Shock Poll: Trump Gets 20 Percent of Black Vote in Florida Poll; Leads Clinton Overall 43 to 41

black voters trump

Twenty percent of African-American voters in Florida support Republican presidential nominee Donald Trump according to a poll released Wednesday by Florida Atlantic University.

The poll hit as Trump is visiting Tampa for a mid-day rally at the State Fairgrounds.

The poll shows Trump with a two point lead of rival Democratic nominee Hillary Clinton, 43 to 41 percent, within the poll’s 2.7 percent margin of error. Clinton has the support of 68 percent of African-American voters in Florida. 1200 registered Florida voters were surveyed from August 19-22.

The Washington Post reported in 2014 that incumbent Republican Governor Rick Scott received twelve percent of the Black vote for his reelection bid, noting that was an eight point improvement over 2012 Republican presidential nominee Mitt Romney’s performance with Florida’s Black voters and Scott’s 2010 support.

“In Florida, Gov. Rick Scott (R) hit double digits, earning 12 percent of the black vote — an 8-point bump from Romney and from Scott’s showing in 2010.”

In recent weeks Trump has made outreach to Black voters a significant part of his campaign.

The internals of the poll state that 158 African-American voters surveyed comprised 13.1 percent of the 1200 voters surveyed overall. (Page 13.)

The Roper Center reported that nationally Romney received six percent of the African-American vote in 2012.

Text of the press release from FAU about the poll.

FAU Poll Finds Trump Edging Out Clinton in Florida
Murphy and Rubio Poised for Tough Senate Race

BOCA RATON, Fla. (August 24, 2016) – Republican nominee Donald Trump
leads Democrat Hillary Clinton in Florida 43 to 41 percent, with Libertarian Gary
Johnson taking 8 percent and 5 percent undecided, according to a new survey by the
Florida Atlantic University Business and Economics Polling Initiative (FAU BEPI).
In the Florida race for the U.S. Senate, Democrat Patrick Murphy and Republican
Marco Rubio lead by wide margins before their respective party primaries on Tuesday,
Aug. 30, with Rubio leading Murphy 44 percent to 39 percent in a potential general
election matchup in November.

For the presidential race, both candidates are underwater in terms of their
favorability ratings in Florida. Trump scores a 41 percent favorable and 56 percent
unfavorable rating, while Clinton has 40 percent favorable and 58 percent unfavorable
rating. Clinton, meanwhile, has a loyalty score of 90 percent (those who have a favorable
opinion and are voting for her), while Trump has a loyalty score of 94 percent. Trump
leads among males 46 percent to 36 percent, but trails Clinton among women 45 percent
to 41 percent. Independents are voting for Trump by a wide margin of 47 percent to 26
percent.

Trump leads among white voters 49 to 33 percent, but trails with African
Americans 68 to 20 percent, as well as Hispanics 50 to 40 percent.

“The race between Clinton and Trump among Hispanics in Florida is closer than
it is nationally,” said Monica Escaleras, Ph.D., director of the BEPI. “Some of that is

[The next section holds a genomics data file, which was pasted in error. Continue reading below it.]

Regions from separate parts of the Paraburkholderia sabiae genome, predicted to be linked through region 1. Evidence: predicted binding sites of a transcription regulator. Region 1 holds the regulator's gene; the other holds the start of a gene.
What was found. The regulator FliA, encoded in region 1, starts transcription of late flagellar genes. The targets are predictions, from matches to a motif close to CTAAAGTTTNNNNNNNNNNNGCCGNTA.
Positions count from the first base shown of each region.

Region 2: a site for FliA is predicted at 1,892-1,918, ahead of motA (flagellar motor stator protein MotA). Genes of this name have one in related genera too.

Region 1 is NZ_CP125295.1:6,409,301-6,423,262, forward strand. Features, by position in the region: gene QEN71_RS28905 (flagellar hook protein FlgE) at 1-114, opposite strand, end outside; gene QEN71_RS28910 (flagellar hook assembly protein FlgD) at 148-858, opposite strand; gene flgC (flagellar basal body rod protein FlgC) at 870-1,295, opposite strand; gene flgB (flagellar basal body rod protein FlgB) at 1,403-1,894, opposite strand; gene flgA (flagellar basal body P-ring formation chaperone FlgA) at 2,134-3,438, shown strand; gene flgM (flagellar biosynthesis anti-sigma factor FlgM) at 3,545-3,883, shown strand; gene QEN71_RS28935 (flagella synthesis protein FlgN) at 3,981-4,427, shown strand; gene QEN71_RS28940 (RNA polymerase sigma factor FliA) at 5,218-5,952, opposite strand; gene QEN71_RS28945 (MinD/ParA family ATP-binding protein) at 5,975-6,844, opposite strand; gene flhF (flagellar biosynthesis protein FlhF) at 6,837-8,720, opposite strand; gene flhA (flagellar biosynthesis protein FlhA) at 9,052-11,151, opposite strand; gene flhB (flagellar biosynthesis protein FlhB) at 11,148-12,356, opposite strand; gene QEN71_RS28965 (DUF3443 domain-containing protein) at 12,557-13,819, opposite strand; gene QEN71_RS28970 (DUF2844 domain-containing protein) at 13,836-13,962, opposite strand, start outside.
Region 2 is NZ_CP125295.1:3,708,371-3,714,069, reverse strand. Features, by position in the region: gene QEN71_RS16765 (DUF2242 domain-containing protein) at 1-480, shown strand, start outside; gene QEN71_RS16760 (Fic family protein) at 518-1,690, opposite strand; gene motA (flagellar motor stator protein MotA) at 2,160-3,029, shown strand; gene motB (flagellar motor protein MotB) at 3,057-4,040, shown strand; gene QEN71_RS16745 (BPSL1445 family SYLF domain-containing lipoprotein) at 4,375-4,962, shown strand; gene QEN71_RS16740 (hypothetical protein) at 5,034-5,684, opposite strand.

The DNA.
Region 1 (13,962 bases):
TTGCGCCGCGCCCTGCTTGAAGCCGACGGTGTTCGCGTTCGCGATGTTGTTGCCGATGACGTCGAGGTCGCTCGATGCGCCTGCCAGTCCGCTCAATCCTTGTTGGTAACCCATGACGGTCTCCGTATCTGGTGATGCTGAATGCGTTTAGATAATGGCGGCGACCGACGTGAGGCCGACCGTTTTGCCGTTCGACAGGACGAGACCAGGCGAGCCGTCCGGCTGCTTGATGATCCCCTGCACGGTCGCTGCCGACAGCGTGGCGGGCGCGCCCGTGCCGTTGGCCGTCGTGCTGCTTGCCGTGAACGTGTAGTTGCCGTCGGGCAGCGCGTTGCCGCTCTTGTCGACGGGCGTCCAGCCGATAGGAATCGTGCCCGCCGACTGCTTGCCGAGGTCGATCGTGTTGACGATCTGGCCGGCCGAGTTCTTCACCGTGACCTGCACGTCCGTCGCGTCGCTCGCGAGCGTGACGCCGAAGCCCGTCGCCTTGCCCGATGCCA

probably the Cuban vote. Trump’s support among Latinos in Florida is helping him stay
competitive.”

Clinton is beating Trump in three of the four age groups. She leads with 18 to 34
year olds by three points, 38 to 35 percent; 55- to 74-year-old voters 45 to 43 percent;
while those over 75 provide her the strongest support at 60 to 34 percent. Trump leads
among 35- to 54-year-old voters 53 to 30 percent.

Trump’s strongest regional support is in the western part of Florida where he
leads 52 to 34 percent, and in the north at 47 to 32 percent. Trump also leads in the
central region 44 to 36 percent. Clinton’s support is in South Florida, where she leads 57
to 30 percent.

The top issue for voters was dissatisfaction with government at 29 percent,
followed by jobs at 18 percent; immigration at 13 percent; and ISIS at 12 percent.
The top quality for voters is experience at 27 percent; followed by Commander-in-Chief
at 16 percent; trustworthiness at 15 percent; and focus on the economy at 14 percent.
Wanting an outsider was mentioned by 12 percent of respondents.

Kevin Wagner, Ph.D., associate professor of political science at FAU and a
research fellow of the Initiative, said that despite the national trend, the presidential race
in Florida remains close and is within the survey’s margin of error.

“The fact that both Mr. Trump and Secretary Clinton are significantly upside
down in their favorability ratings could make it difficult for either to move substantially
ahead,” he said. “Clinton likely got a boost from the fact that Floridians chose experience
as the top quality they are looking for in their presidential candidate. But, Floridians also
chose dissatisfaction with government as their top issue, which likely favors Mr. Trump.”

The Florida poll was conducted Aug. 19-22. The polling sample was a random
selection of registered voters. The Democratic primary consisted of 364 registered
Democrat likely primary voters with a margin of error of +/-5.1 percent at a 95 percent
confidence level. The Republican primary consisted of 327 registered Republican likely
primary voters with a margin of error of +/-5.4 percent at a 95 percent confidence level.
The General election poll consisted of 1,200 registered likely voters with a margin of
error of +/-2.7 percent at a 95 percent confidence level.”

Yahoo News reported Trump is planning to meet with Black and Latino activists at Trump Tower on Thursday.

“Mr Trump to meet with Black and Latino Activists at Trump Tower this week.”

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